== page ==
Skyrocketing property prices have the white-collars gossiping around the water cooler again.
Except it is not real property prices that are generating discussion. As it turns out, the buzz is more about the real estate prices in Jiangzhou, a fictional metropolis in the hugely popular TV show Dwelling Narrowness (“Snail House” in Chinese).
Adapted from best-selling writer Liu Liu’s popular novel of the same name, the TV series, which began in July, has achieved impressive viewing figures.
Dwelling Narrowness follows the story of the Guo sisters, Haiping and Haizao. Elder sister Haiping and her husband have borrowed heavily to buy a house in the outskirts of the city. In a desperate attempt to help her older sister come up with the downpayment, Haizao begins an affair with a corrupt official, who gives her the money.
The story for the younger sister gets worse. She suffers a miscarriage and her lover commits suicide after being accused of taking bribes. Her older sister fares somewhat better, eventually moving into her new home with her husband.
According to the Western China Metropolis Daily, the drama has struck a chord not only because it captures the stress of home-buying, but also because it taps into the frustration that ordinary folk feel about the booming real estate market. Price increases have made housing unaffordable for many (see last week’s issue).
“I understand and sympathise with them [the characters on the show]. They are not greedy or insatiable. They just want a small apartment. Every Chinese has the same desire. I just hate the soaring property prices and those causing them – governments and property developers,” says one angry blogger.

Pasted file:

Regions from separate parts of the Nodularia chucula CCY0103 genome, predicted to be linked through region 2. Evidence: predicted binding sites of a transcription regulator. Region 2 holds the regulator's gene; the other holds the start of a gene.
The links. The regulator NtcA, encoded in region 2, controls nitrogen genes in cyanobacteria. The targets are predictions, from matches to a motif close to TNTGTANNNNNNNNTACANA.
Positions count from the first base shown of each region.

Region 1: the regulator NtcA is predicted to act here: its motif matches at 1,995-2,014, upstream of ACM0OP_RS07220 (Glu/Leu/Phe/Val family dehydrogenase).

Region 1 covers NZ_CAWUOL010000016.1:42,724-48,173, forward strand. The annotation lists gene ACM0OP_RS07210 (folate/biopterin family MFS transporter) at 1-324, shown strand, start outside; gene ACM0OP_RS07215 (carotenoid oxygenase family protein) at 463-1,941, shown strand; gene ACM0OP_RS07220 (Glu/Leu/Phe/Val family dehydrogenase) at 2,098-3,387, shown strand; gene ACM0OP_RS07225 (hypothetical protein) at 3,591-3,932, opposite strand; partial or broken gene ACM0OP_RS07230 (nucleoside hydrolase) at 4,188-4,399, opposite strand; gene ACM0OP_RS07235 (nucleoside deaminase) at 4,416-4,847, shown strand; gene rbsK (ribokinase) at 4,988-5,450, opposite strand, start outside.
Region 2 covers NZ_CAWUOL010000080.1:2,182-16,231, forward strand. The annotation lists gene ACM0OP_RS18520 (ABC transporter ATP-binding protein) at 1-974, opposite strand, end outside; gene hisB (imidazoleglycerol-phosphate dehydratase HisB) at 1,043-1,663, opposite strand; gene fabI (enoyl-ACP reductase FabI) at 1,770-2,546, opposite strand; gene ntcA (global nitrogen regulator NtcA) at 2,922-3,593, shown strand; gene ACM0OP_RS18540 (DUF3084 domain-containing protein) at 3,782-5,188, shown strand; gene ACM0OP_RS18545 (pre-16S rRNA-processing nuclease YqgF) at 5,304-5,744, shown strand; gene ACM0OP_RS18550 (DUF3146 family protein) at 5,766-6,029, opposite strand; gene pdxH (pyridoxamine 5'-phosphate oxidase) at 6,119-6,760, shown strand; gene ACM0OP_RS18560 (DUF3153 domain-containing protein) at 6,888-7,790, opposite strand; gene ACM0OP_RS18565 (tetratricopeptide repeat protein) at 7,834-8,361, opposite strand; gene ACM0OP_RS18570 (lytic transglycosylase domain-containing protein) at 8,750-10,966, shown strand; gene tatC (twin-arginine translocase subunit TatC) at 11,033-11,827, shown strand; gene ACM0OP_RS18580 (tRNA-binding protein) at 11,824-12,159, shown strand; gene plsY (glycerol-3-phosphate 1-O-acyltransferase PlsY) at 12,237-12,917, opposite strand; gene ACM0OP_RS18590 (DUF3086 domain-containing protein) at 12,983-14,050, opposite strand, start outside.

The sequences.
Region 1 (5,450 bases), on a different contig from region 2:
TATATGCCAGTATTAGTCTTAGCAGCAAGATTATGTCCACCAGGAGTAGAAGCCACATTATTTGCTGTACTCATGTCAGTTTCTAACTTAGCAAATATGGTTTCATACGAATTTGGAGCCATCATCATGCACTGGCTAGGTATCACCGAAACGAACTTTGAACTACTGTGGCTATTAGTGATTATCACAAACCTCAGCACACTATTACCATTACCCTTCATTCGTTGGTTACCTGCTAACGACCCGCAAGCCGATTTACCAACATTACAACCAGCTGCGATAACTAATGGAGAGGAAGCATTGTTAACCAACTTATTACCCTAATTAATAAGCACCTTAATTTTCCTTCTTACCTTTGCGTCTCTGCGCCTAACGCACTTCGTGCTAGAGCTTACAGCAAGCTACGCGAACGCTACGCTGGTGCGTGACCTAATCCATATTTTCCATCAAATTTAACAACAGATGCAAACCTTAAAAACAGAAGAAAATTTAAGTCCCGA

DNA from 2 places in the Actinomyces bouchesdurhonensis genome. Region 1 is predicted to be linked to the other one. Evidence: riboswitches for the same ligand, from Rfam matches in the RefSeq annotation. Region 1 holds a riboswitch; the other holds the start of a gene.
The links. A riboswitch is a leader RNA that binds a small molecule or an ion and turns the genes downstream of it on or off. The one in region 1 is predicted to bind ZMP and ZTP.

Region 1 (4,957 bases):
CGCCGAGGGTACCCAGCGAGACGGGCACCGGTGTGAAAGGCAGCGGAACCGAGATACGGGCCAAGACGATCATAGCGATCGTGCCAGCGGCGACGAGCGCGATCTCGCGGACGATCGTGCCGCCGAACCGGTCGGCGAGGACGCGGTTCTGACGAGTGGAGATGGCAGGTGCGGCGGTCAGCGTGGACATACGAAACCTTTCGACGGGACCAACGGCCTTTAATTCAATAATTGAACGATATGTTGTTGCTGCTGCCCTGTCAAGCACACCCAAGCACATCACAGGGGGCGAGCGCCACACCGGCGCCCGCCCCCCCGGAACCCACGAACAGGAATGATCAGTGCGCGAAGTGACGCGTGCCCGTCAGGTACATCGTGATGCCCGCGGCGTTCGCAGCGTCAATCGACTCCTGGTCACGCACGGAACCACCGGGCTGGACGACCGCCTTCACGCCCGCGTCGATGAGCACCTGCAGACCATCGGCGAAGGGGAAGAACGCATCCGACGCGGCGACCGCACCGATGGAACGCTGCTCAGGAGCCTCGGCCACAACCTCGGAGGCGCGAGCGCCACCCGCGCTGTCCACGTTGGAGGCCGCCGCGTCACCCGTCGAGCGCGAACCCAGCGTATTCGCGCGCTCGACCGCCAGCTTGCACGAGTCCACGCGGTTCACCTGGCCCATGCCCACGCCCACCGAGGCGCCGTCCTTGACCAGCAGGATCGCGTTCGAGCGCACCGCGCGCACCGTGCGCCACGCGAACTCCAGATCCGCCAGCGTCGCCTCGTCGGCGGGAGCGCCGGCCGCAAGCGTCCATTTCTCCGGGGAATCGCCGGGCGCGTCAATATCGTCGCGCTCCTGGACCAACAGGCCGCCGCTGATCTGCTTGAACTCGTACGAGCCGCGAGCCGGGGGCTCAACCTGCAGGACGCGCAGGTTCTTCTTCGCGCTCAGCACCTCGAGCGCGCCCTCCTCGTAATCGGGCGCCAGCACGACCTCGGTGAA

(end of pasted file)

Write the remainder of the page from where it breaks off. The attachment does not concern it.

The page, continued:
Another netizen writes: “I found our lives depicted in this drama, everything is exposed under the sunlight. There is no way out. In the face of housing and reality, we are seriously hurting.”
The TV drama has sparked a deep debate in a country where it’s a long-standing tradition that every family should “own” its own home. An internet poll on the popular web portal Tencent, which drew more than 360,000 votes, showed that over 80% of netizens agreed with the statement that “happiness is closely related to owning a home”.
Netizens have also picked up on individual stories of despair. A white-collar office worker in his late twenties jumped off a building in August because he could not afford to buy a property ahead of his marriage, says New Express Daily.
The popularity of the show – and rising government concerns over property prices – may have touched an official nerve.
Last week, viewers complained that Beijing Television had ceased broadcasting the show, says the newspaper Xi Bu Shang Bao.
The official response from the television station was that a technical problem had damaged the recording of the episode. But others detected darker motives. An unnamed station insider told the paper that the State Administration of Radio Film and Television (SARFT) had ordered the show to be stopped because it was too closely related to the sensitive topic of rampaging real estate prices.
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